Irish Coffee with Grand Marnier
4 oz. coffee
2 oz. Irish whiskey
1 oz. Grand Marnier
1 Demerara sugar cube

Mix all ingredients. Top with unsweetened whipped cream.
Note: Substitute hazelnut liqueur or amaretto for another variation.

Review: The Quiet Man Traditional and Single Malt 8 Years Old Irish Whiskey

 

Ciaran Mulgrew’s new whiskey brand hails from Northern Ireland (think Bushmills), and is named “The Quiet Man” in honor of Mulgrew’s father, a former bartender. He writes:

Now that I am making my own whiskey, I am naming it after my father. As a bartender he saw a lot of things and heard a lot of stories, but like all good bartenders, he was true to his code and told no tales. My father, John Mulgrew, “The Quiet Man”, or as they say in Ireland “An Fear Ciuin.”

Imported by Luxco, two expressions are available at present, a relatively standard blend and a single malt with an 8 year old age statement. Thoughts on each follow.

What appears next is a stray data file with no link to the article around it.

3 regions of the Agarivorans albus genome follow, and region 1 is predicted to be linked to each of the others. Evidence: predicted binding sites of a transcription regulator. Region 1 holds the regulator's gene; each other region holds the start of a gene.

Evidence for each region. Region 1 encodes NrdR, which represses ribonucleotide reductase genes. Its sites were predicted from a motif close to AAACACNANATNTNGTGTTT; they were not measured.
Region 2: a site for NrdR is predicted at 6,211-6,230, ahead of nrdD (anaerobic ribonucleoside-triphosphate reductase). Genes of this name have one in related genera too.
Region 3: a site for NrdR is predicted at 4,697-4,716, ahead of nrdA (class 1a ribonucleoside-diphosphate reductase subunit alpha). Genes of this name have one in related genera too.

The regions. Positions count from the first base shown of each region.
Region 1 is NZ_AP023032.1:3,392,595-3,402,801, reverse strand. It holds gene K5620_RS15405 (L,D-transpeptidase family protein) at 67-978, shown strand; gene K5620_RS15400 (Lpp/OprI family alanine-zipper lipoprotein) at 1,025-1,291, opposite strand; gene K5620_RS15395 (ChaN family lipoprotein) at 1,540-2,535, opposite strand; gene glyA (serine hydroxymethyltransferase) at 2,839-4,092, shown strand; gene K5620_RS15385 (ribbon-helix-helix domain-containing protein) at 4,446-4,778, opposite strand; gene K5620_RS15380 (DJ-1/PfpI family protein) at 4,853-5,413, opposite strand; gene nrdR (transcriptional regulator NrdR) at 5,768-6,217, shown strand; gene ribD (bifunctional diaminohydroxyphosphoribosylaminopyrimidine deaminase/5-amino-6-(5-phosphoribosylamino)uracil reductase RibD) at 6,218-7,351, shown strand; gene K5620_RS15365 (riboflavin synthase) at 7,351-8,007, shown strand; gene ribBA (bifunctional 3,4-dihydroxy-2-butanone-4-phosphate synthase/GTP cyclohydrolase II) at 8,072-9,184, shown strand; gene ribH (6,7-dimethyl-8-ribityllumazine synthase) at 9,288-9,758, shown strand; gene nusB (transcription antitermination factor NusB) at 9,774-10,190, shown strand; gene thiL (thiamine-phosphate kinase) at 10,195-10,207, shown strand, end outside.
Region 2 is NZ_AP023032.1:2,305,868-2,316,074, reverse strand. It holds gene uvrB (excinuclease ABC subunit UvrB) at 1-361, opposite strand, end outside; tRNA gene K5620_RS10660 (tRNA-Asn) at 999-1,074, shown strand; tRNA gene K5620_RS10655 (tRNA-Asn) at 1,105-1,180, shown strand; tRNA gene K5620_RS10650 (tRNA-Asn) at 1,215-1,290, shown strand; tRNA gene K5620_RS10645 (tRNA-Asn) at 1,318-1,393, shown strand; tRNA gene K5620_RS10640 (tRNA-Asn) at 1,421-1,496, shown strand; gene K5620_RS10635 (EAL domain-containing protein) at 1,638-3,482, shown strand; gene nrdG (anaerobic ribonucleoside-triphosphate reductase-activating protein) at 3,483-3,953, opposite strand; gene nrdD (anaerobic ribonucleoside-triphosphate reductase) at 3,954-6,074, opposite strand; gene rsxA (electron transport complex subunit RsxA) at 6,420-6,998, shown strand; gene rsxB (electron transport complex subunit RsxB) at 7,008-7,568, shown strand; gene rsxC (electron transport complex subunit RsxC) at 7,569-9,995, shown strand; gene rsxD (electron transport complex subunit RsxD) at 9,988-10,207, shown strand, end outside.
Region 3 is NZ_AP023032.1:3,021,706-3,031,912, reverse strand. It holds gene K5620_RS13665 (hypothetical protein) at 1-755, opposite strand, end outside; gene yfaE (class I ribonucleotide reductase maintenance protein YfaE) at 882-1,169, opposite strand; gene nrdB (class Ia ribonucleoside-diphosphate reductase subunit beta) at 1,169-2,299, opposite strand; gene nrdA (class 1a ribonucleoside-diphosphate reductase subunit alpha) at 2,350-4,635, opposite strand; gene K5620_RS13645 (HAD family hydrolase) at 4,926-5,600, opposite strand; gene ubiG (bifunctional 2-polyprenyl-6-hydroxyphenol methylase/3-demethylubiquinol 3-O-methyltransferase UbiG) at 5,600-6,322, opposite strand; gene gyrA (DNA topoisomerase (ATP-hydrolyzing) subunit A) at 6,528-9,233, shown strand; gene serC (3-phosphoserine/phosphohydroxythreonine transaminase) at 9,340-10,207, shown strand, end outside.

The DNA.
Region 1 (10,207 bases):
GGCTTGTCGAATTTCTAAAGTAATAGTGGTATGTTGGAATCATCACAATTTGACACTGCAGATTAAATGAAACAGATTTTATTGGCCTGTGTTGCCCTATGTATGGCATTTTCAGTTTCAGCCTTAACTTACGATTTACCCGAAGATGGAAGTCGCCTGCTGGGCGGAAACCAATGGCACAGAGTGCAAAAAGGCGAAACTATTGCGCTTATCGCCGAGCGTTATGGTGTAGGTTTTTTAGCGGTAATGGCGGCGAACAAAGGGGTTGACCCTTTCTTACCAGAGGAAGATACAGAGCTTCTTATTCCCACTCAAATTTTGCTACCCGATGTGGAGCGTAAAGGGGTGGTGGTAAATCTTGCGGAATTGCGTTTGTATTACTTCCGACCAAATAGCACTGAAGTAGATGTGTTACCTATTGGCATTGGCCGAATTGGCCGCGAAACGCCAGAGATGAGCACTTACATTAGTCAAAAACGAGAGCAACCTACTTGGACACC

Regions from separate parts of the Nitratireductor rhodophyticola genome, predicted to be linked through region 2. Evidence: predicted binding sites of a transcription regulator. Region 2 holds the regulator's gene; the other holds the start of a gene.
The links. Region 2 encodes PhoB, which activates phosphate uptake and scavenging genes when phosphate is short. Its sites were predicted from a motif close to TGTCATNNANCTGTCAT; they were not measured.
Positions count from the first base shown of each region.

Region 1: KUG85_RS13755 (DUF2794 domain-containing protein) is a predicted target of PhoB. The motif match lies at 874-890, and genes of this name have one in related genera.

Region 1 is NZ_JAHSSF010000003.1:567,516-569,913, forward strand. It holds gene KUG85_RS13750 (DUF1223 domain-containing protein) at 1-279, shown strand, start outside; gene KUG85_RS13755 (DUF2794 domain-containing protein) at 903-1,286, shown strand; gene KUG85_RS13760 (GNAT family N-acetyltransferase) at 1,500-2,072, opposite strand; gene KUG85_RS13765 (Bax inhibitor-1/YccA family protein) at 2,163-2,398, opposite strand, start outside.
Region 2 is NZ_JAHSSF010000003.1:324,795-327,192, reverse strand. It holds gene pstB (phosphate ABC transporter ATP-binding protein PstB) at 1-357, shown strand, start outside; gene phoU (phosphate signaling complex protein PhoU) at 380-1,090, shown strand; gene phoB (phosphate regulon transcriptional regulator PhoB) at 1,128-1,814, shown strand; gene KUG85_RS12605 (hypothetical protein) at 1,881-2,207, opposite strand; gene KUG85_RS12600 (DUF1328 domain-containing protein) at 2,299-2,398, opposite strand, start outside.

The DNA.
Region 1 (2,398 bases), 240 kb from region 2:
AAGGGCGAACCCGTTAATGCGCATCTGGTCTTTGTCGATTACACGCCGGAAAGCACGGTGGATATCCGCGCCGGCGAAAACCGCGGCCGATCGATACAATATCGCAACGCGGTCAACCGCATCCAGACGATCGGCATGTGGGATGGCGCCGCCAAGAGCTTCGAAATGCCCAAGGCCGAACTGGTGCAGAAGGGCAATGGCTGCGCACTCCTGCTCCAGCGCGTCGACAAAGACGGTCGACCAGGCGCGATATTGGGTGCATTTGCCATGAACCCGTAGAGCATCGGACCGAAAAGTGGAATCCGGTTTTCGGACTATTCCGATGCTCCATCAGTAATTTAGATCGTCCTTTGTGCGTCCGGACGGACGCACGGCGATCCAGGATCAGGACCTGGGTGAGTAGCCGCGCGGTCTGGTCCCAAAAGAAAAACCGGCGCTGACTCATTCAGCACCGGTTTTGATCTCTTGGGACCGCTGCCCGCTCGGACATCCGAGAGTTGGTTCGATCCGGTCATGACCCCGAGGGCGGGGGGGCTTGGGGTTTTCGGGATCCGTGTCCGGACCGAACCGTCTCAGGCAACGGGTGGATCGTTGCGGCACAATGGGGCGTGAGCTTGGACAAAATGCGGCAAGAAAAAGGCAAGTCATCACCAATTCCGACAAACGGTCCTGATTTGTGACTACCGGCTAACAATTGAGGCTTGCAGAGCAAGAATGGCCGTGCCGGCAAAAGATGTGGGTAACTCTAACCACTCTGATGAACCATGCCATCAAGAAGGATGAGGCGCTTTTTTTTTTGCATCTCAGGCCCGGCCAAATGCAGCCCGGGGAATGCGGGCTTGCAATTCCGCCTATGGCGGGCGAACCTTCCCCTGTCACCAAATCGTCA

Both are 80 proof.

The Quiet Man Traditional Irish Whiskey – Triple-distilled pot still whiskey of an undisclosed mashbill, matured in bourbon barrels. This is a light but fresh and fragrant whiskey, with a brisk nose that’s heavy on lemon and honey. Light heather notes add a hint of earthy aromas. The palate follows largely in lockstep, a lightly sweet and gentle whiskey that keeps its focus on lightly sugared grains, a quick zesting of lemon peel, and a subtle but developing vanilla-chocolate note on the finish. Again, the overall experience is very light and brisk, but totally in line with what we’ve come to expect from Irish whiskey — an easygoing but not entirely complicated drinking experience. B+ / $33